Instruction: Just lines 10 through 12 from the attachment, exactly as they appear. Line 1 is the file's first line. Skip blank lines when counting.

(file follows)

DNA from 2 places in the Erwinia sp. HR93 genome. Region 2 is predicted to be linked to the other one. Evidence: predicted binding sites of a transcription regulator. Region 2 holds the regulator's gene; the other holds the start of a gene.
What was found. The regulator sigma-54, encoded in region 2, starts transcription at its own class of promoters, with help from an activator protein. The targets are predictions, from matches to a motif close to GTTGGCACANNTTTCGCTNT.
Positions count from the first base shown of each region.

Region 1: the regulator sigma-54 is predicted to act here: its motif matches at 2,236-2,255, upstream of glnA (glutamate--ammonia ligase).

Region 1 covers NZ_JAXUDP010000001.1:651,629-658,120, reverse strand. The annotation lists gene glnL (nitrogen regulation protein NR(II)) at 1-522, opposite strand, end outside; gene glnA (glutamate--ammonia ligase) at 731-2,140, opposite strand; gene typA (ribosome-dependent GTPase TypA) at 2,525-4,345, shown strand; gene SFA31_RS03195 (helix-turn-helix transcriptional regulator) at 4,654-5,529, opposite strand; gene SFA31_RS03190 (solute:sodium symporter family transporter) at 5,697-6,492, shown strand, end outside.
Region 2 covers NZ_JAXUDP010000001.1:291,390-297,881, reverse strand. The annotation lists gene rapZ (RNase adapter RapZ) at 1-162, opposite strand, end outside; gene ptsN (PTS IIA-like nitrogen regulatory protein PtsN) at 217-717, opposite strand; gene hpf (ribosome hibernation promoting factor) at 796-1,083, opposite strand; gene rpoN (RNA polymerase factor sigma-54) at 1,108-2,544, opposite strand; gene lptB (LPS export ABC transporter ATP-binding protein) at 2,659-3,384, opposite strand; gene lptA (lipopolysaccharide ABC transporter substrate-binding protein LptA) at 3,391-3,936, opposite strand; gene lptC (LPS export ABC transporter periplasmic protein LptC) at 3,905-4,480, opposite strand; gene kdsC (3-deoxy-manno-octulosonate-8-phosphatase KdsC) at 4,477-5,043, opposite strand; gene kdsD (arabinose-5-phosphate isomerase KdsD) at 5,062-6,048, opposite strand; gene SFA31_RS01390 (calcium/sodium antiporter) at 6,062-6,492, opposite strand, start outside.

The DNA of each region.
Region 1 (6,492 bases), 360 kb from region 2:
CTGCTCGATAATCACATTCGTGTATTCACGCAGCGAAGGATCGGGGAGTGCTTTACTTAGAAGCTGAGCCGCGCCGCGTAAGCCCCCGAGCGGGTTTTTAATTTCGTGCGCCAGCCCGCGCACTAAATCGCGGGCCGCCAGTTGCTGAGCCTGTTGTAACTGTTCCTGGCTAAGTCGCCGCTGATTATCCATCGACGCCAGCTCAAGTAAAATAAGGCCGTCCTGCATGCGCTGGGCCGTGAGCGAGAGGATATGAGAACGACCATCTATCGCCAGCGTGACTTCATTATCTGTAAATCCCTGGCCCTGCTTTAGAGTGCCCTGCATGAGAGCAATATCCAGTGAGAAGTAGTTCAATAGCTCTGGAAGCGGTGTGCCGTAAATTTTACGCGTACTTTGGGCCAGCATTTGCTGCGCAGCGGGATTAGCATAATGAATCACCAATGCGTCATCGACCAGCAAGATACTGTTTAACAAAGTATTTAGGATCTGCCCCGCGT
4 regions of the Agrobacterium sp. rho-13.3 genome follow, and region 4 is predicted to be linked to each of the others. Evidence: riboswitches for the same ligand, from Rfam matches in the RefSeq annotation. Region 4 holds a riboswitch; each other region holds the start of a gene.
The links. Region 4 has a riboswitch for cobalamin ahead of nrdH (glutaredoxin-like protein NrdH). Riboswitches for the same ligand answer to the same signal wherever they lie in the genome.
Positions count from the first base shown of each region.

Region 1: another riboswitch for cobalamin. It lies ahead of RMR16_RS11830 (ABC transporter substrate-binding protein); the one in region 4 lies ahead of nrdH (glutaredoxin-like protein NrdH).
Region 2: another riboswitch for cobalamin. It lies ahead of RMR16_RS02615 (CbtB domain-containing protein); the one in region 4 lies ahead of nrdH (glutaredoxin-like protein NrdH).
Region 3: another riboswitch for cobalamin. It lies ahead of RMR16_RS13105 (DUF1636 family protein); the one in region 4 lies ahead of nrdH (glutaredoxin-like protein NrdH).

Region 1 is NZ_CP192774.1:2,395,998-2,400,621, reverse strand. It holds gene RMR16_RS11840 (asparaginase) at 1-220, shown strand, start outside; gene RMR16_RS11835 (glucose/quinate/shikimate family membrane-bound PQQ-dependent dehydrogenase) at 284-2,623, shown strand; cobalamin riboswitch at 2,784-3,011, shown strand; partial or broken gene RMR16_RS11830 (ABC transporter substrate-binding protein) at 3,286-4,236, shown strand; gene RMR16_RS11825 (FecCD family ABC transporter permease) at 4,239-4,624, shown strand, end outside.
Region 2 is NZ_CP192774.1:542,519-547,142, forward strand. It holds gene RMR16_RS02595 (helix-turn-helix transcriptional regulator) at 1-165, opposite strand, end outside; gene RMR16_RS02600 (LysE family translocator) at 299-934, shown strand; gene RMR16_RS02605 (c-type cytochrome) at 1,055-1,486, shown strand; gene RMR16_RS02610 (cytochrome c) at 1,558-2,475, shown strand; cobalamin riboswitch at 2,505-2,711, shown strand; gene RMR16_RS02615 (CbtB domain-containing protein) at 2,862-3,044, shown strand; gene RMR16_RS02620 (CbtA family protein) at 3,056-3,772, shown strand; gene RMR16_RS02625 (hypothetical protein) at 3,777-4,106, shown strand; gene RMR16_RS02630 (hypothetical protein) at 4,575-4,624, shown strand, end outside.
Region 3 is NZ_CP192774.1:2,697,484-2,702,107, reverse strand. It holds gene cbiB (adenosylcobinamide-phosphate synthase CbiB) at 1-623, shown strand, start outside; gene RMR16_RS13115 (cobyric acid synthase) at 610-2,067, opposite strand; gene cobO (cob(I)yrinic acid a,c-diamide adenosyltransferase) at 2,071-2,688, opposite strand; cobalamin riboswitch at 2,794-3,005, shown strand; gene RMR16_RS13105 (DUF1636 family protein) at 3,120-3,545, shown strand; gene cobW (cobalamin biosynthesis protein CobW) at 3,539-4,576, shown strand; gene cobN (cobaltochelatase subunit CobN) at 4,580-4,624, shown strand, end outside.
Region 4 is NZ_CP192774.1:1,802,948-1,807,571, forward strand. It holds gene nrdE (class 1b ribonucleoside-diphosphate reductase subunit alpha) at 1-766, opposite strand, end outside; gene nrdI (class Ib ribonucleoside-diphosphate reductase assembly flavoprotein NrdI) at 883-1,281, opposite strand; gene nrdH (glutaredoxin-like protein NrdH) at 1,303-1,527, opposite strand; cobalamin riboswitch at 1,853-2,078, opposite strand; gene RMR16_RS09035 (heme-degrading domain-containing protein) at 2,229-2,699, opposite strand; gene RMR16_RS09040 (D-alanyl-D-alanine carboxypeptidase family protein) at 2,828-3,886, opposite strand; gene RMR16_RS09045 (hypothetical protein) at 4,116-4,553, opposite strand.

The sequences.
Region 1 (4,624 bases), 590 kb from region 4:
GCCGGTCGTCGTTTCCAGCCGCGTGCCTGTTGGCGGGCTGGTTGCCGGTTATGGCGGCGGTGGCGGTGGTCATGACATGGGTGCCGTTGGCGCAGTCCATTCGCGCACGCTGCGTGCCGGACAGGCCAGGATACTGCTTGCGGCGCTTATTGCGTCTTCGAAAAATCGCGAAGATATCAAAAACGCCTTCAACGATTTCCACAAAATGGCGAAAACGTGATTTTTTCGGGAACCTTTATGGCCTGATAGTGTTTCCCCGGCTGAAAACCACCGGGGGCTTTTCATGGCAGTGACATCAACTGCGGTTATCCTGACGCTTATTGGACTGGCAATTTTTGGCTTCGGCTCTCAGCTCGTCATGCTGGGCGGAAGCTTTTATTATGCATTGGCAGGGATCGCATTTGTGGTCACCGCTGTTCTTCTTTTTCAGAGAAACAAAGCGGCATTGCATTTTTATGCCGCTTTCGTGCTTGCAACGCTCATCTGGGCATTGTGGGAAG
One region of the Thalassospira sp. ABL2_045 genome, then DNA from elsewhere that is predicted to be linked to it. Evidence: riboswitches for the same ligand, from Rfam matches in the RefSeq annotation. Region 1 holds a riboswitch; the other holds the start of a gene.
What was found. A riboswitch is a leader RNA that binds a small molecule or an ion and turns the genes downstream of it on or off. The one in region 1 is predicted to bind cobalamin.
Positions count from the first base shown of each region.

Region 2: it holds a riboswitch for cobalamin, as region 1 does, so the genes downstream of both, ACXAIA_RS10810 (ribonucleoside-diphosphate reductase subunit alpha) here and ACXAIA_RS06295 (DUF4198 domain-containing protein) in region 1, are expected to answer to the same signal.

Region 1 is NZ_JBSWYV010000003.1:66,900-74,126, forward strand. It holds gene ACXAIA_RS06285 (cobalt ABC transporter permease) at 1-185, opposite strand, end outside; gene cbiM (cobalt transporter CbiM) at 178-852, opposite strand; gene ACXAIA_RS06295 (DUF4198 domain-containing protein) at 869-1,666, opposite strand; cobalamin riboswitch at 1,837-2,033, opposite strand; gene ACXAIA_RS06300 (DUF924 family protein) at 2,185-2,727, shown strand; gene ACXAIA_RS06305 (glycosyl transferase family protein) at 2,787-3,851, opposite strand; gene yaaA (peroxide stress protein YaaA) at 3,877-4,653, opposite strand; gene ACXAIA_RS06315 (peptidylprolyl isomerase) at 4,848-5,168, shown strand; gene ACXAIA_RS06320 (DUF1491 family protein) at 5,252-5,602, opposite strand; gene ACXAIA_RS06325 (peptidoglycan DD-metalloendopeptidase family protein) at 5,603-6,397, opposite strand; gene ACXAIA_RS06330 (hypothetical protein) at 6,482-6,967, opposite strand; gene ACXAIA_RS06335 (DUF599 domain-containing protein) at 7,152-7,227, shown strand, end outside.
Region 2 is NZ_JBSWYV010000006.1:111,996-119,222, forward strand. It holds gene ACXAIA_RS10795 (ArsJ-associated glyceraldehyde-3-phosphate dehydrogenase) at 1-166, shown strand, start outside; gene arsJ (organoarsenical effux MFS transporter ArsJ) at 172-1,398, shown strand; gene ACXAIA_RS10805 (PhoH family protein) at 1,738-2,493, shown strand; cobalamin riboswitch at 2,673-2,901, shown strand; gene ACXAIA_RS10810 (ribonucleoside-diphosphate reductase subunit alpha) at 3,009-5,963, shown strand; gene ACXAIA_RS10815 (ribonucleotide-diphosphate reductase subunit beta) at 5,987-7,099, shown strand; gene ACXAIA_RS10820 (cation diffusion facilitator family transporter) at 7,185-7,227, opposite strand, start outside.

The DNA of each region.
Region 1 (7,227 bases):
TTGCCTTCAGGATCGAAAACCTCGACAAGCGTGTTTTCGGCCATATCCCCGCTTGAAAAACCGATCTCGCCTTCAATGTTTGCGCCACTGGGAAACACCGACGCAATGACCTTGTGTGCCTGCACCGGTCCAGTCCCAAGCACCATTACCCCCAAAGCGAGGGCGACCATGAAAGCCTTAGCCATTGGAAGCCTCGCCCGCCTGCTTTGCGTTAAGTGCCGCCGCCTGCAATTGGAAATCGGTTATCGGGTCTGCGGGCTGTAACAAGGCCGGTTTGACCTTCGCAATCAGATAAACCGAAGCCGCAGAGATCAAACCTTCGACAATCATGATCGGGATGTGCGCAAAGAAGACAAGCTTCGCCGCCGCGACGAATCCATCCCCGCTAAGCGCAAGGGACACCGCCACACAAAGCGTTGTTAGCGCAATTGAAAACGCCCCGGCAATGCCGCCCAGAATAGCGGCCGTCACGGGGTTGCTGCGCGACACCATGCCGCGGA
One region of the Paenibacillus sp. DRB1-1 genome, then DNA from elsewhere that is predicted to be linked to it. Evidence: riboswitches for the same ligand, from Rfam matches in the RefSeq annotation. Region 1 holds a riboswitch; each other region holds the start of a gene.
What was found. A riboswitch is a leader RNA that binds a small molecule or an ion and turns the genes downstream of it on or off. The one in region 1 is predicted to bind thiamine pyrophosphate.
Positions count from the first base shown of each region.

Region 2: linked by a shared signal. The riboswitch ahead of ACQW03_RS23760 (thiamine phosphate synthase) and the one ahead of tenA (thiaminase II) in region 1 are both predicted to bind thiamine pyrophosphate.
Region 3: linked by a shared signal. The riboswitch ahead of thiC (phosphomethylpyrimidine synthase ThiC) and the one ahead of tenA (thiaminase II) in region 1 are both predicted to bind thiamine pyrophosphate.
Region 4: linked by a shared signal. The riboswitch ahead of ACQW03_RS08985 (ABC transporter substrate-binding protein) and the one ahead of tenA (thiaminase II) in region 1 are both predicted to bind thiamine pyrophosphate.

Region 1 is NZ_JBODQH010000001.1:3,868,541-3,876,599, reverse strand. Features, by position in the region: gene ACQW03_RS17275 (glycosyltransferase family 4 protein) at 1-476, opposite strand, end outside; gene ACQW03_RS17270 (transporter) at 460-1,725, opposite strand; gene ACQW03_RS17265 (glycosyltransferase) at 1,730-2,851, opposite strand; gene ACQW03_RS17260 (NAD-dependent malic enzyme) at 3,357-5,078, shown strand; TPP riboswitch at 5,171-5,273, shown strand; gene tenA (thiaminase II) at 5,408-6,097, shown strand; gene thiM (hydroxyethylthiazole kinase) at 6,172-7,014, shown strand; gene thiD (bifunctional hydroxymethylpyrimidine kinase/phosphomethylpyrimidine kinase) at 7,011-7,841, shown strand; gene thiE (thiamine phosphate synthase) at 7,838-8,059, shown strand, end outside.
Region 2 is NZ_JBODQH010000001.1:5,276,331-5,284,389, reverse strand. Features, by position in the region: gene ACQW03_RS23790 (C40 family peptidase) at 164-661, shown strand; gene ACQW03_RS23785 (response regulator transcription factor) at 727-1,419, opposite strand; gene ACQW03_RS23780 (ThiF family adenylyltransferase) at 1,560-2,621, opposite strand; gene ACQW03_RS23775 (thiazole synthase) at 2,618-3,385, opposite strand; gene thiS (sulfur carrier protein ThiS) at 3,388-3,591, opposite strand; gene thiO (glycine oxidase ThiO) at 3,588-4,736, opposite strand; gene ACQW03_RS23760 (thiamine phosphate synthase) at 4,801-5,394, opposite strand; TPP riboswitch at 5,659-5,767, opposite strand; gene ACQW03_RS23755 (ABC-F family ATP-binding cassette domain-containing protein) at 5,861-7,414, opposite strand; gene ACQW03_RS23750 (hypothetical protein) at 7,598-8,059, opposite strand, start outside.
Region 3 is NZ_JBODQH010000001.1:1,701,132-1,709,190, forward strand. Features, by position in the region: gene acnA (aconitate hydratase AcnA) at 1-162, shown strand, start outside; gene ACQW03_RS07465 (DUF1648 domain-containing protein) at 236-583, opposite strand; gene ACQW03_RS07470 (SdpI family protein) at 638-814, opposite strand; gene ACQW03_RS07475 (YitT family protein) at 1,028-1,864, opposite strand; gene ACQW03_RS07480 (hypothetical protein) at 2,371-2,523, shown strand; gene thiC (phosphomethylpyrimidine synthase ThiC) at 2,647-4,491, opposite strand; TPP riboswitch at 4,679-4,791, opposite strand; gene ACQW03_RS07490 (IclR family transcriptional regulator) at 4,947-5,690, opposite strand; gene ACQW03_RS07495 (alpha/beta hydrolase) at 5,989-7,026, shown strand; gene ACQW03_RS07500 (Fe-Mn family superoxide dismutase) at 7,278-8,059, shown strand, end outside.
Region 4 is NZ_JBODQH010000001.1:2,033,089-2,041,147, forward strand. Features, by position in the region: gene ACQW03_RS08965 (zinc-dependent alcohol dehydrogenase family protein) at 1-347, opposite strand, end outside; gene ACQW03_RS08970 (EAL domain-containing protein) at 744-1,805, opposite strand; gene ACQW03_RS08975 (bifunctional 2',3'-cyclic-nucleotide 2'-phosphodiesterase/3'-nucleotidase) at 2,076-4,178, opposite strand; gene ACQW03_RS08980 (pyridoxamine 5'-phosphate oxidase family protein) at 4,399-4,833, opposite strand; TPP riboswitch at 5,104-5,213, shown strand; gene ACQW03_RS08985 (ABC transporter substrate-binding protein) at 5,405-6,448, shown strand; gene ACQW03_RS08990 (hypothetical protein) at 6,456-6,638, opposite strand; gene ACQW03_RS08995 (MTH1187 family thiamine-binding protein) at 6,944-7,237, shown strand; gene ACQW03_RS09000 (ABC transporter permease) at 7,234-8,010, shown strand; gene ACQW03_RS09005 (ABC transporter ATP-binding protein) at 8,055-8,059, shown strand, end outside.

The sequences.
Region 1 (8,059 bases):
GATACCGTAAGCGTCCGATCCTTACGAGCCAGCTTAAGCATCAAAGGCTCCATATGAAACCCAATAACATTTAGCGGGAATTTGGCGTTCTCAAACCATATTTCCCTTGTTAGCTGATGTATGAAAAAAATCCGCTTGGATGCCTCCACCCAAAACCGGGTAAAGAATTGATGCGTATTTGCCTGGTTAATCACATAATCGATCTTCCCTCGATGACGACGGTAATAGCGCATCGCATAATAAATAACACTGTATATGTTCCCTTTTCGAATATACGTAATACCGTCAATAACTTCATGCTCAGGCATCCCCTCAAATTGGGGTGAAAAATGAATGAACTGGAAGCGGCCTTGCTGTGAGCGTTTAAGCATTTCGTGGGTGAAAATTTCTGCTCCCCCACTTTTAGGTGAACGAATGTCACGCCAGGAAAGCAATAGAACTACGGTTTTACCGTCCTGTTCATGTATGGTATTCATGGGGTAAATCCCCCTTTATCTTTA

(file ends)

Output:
4 regions of the Agrobacterium sp. rho-13.3 genome follow, and region 4 is predicted to be linked to each of the others. Evidence: riboswitches for the same ligand, from Rfam matches in the RefSeq annotation. Region 4 holds a riboswitch; each other region holds the start of a gene.
The links. Region 4 has a riboswitch for cobalamin ahead of nrdH (glutaredoxin-like protein NrdH). Riboswitches for the same ligand answer to the same signal wherever they lie in the genome.
Positions count from the first base shown of each region.